Requirements Of GDPR 2018
General Data Protection Regulation contains 91 articles and 11 chapters. Following articles and chapters have the greatest potential impact on security operations:
- Articles 17 & 18: These articles give data subjects more control over personal data which is processed automatically. As a result, the data subjects may transfer their personal data between service providers more easily. They can also direct a controller to erase their personal data under certain circumstances. These activities are known as “Right to Portability” & “Right to Erasure”, respectively.
- Articles 23 & 30: These articles require companies to implement reasonable data protection measures so as to protect the personal data and privacy of consumers against loss or exposure.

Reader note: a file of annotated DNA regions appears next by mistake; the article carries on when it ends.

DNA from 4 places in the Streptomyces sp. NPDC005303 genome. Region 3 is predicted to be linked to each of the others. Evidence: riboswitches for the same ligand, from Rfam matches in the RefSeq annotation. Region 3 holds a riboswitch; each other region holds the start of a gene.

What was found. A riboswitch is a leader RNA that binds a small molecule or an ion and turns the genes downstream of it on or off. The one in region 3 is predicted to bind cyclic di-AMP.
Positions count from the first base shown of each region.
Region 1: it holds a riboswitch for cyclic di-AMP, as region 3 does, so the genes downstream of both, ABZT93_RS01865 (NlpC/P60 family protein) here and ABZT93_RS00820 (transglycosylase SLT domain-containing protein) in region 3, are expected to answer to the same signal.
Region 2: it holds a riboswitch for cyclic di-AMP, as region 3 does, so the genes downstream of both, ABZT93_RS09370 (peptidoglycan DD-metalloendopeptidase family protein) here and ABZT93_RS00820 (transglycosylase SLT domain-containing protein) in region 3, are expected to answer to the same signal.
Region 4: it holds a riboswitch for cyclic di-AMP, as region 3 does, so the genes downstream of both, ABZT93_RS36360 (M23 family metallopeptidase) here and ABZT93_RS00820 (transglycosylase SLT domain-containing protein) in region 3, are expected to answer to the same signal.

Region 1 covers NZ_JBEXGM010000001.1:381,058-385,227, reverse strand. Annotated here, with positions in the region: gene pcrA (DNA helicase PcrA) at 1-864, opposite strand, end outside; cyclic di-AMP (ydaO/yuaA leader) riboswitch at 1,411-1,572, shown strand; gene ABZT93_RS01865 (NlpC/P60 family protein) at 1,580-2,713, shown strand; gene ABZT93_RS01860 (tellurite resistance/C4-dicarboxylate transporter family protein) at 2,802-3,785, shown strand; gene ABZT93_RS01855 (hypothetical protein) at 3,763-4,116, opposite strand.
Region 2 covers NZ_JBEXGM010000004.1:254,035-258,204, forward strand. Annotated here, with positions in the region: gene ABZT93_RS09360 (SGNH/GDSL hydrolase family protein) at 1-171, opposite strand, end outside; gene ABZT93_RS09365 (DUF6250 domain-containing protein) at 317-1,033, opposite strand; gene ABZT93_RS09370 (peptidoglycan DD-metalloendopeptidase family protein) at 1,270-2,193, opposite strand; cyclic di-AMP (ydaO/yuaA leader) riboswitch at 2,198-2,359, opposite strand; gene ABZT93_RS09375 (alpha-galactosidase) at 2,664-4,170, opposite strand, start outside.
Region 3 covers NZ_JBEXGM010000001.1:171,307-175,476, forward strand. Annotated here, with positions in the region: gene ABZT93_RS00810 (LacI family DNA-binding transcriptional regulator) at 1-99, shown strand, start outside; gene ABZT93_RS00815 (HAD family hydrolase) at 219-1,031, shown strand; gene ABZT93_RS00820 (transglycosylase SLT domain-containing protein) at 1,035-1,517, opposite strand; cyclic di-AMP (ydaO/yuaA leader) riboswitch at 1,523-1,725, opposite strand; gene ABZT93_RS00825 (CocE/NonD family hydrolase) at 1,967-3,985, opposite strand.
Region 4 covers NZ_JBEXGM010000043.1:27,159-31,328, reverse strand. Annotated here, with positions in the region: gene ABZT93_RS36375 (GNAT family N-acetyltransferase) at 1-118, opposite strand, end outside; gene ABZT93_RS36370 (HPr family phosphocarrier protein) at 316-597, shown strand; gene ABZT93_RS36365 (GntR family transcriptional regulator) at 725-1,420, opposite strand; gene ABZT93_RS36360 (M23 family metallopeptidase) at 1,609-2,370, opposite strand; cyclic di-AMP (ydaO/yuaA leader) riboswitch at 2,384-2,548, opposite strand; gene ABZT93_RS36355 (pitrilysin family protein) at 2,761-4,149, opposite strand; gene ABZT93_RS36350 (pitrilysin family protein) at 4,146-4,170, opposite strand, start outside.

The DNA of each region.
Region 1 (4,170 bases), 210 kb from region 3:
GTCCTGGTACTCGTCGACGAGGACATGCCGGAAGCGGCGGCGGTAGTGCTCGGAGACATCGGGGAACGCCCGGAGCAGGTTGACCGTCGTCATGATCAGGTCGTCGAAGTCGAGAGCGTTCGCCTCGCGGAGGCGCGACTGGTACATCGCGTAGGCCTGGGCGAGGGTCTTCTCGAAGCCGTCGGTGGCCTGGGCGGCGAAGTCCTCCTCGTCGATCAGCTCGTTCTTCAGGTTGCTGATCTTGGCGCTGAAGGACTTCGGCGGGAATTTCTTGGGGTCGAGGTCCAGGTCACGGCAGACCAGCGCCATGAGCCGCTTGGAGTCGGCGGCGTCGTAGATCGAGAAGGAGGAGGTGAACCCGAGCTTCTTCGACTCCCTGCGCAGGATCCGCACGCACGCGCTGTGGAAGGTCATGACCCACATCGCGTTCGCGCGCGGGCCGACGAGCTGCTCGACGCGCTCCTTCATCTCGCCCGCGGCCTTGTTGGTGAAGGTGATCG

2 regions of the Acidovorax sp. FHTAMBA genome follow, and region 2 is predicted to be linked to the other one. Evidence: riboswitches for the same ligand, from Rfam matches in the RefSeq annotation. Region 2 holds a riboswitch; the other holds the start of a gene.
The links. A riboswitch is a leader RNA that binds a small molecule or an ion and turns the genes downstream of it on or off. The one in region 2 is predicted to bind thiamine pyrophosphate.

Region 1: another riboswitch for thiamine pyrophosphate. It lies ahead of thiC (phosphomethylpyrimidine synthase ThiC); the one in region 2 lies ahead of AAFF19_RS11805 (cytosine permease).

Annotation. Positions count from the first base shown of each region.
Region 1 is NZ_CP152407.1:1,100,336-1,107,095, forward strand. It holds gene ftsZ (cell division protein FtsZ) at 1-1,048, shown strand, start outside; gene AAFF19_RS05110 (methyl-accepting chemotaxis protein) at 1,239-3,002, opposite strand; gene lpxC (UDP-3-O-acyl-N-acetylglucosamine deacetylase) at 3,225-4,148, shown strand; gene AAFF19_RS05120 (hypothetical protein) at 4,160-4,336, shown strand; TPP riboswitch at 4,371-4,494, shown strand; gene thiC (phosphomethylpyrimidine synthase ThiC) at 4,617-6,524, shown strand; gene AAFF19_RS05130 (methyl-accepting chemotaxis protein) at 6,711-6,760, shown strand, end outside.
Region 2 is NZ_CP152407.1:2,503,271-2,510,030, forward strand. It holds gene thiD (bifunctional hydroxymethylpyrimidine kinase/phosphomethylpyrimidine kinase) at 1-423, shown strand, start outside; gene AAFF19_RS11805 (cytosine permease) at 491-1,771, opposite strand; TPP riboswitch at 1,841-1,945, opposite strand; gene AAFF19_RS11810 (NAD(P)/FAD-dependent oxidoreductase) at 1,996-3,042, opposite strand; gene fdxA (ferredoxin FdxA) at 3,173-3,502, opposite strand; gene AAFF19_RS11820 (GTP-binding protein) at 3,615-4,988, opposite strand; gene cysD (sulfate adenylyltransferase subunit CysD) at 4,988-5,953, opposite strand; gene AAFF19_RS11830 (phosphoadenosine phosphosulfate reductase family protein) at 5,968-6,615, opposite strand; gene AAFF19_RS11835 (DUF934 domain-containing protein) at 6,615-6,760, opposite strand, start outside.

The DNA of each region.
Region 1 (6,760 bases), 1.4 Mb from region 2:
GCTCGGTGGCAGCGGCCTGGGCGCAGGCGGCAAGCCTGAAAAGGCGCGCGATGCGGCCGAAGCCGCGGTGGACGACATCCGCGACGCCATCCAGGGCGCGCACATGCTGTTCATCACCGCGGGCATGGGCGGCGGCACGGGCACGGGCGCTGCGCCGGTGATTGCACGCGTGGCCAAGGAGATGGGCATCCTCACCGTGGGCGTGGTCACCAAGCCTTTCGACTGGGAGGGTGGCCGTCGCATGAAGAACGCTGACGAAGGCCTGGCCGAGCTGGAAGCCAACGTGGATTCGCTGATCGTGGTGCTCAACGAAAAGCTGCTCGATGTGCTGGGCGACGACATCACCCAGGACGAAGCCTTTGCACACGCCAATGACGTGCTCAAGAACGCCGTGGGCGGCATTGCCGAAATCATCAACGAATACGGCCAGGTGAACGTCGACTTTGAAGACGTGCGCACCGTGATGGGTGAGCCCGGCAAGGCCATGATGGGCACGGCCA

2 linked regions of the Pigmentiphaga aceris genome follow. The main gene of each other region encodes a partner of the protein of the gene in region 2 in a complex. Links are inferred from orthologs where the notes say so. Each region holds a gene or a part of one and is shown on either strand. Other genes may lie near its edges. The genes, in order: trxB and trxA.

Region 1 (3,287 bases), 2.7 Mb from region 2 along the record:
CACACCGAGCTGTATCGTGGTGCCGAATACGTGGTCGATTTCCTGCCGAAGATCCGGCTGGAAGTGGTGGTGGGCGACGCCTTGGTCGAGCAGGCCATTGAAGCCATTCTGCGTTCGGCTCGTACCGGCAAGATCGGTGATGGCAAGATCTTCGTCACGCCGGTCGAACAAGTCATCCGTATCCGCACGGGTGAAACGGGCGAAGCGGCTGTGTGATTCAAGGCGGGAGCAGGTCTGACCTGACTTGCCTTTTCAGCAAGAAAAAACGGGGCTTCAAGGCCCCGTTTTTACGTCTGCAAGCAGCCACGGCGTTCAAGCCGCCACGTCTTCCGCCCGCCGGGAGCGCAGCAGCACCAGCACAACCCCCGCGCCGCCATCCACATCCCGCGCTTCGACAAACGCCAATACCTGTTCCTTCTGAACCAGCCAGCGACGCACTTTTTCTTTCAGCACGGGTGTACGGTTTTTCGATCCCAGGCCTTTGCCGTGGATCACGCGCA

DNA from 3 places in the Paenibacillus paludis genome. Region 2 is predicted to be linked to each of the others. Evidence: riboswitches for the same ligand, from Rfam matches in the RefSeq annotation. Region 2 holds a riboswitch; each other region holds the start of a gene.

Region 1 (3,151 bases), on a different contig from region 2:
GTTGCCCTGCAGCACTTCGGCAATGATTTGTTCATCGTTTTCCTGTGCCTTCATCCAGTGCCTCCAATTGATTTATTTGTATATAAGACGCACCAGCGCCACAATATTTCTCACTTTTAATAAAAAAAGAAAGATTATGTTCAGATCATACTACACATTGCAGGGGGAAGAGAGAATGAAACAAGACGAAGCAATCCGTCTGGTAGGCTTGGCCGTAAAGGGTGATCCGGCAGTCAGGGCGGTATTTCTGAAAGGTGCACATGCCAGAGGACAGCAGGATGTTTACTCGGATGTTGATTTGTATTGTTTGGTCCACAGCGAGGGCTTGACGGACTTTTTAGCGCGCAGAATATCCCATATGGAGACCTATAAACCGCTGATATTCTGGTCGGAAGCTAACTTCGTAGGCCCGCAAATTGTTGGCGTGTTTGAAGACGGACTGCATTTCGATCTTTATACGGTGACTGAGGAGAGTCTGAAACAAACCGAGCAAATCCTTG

- Articles 31 & 32: These articles are about data breach notifications. According to Article 31, for single data breaches, controllers must notify Supervising Authorities [SA]s of a personal data breach within 72 hours of learning about the breach. They should provide specific details of the breach like the nature of it and the approximate number of data subjects affected. According to Article 32, data controllers should notify data subjects as quickly as possible about the breach, when it puts their rights and freedoms at high risk.
- Articles 33 & 33a: These articles require companies to perform Data Protection Impact Assessments in order to identify risks to consumer data and Data Protection Compliance Reviews to make sure that the risks are addressed.